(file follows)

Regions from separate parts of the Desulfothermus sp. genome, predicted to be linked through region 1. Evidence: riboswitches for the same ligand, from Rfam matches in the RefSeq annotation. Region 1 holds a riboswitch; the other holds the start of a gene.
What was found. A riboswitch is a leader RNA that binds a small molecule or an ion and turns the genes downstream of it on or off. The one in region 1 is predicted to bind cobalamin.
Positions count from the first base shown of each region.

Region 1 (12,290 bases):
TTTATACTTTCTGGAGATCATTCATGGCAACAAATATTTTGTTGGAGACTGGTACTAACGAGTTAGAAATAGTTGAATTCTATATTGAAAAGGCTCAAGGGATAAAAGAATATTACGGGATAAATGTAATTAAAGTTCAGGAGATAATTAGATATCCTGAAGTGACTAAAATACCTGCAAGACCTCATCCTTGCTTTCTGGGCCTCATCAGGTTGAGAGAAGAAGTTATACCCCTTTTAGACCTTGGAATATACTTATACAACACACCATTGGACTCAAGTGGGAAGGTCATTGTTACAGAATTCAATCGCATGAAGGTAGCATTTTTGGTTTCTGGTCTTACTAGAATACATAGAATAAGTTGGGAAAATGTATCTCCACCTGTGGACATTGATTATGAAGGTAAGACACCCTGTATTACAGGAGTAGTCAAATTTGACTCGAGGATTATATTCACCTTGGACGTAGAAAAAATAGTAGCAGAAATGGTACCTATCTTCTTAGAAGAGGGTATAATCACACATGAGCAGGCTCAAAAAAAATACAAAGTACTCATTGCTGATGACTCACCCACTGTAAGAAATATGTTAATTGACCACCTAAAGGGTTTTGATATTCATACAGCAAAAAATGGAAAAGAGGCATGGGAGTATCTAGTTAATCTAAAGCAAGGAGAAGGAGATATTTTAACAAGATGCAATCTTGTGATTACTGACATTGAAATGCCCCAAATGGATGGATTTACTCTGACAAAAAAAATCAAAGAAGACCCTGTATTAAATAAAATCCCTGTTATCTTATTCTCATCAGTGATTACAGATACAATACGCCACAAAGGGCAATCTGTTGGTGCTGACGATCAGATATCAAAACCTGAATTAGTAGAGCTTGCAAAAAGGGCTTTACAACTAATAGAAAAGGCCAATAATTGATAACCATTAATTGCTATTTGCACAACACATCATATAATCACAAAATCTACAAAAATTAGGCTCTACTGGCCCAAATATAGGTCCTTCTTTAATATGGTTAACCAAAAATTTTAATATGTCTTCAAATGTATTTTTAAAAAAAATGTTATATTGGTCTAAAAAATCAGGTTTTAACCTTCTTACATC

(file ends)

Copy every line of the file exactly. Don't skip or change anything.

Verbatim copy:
Regions from separate parts of the Desulfothermus sp. genome, predicted to be linked through region 1. Evidence: riboswitches for the same ligand, from Rfam matches in the RefSeq annotation. Region 1 holds a riboswitch; the other holds the start of a gene.
What was found. A riboswitch is a leader RNA that binds a small molecule or an ion and turns the genes downstream of it on or off. The one in region 1 is predicted to bind cobalamin.
Positions count from the first base shown of each region.

Region 1 (12,290 bases):
TTTATACTTTCTGGAGATCATTCATGGCAACAAATATTTTGTTGGAGACTGGTACTAACGAGTTAGAAATAGTTGAATTCTATATTGAAAAGGCTCAAGGGATAAAAGAATATTACGGGATAAATGTAATTAAAGTTCAGGAGATAATTAGATATCCTGAAGTGACTAAAATACCTGCAAGACCTCATCCTTGCTTTCTGGGCCTCATCAGGTTGAGAGAAGAAGTTATACCCCTTTTAGACCTTGGAATATACTTATACAACACACCATTGGACTCAAGTGGGAAGGTCATTGTTACAGAATTCAATCGCATGAAGGTAGCATTTTTGGTTTCTGGTCTTACTAGAATACATAGAATAAGTTGGGAAAATGTATCTCCACCTGTGGACATTGATTATGAAGGTAAGACACCCTGTATTACAGGAGTAGTCAAATTTGACTCGAGGATTATATTCACCTTGGACGTAGAAAAAATAGTAGCAGAAATGGTACCTATCTTCTTAGAAGAGGGTATAATCACACATGAGCAGGCTCAAAAAAAATACAAAGTACTCATTGCTGATGACTCACCCACTGTAAGAAATATGTTAATTGACCACCTAAAGGGTTTTGATATTCATACAGCAAAAAATGGAAAAGAGGCATGGGAGTATCTAGTTAATCTAAAGCAAGGAGAAGGAGATATTTTAACAAGATGCAATCTTGTGATTACTGACATTGAAATGCCCCAAATGGATGGATTTACTCTGACAAAAAAAATCAAAGAAGACCCTGTATTAAATAAAATCCCTGTTATCTTATTCTCATCAGTGATTACAGATACAATACGCCACAAAGGGCAATCTGTTGGTGCTGACGATCAGATATCAAAACCTGAATTAGTAGAGCTTGCAAAAAGGGCTTTACAACTAATAGAAAAGGCCAATAATTGATAACCATTAATTGCTATTTGCACAACACATCATATAATCACAAAATCTACAAAAATTAGGCTCTACTGGCCCAAATATAGGTCCTTCTTTAATATGGTTAACCAAAAATTTTAATATGTCTTCAAATGTATTTTTAAAAAAAATGTTATATTGGTCTAAAAAATCAGGTTTTAACCTTCTTACATC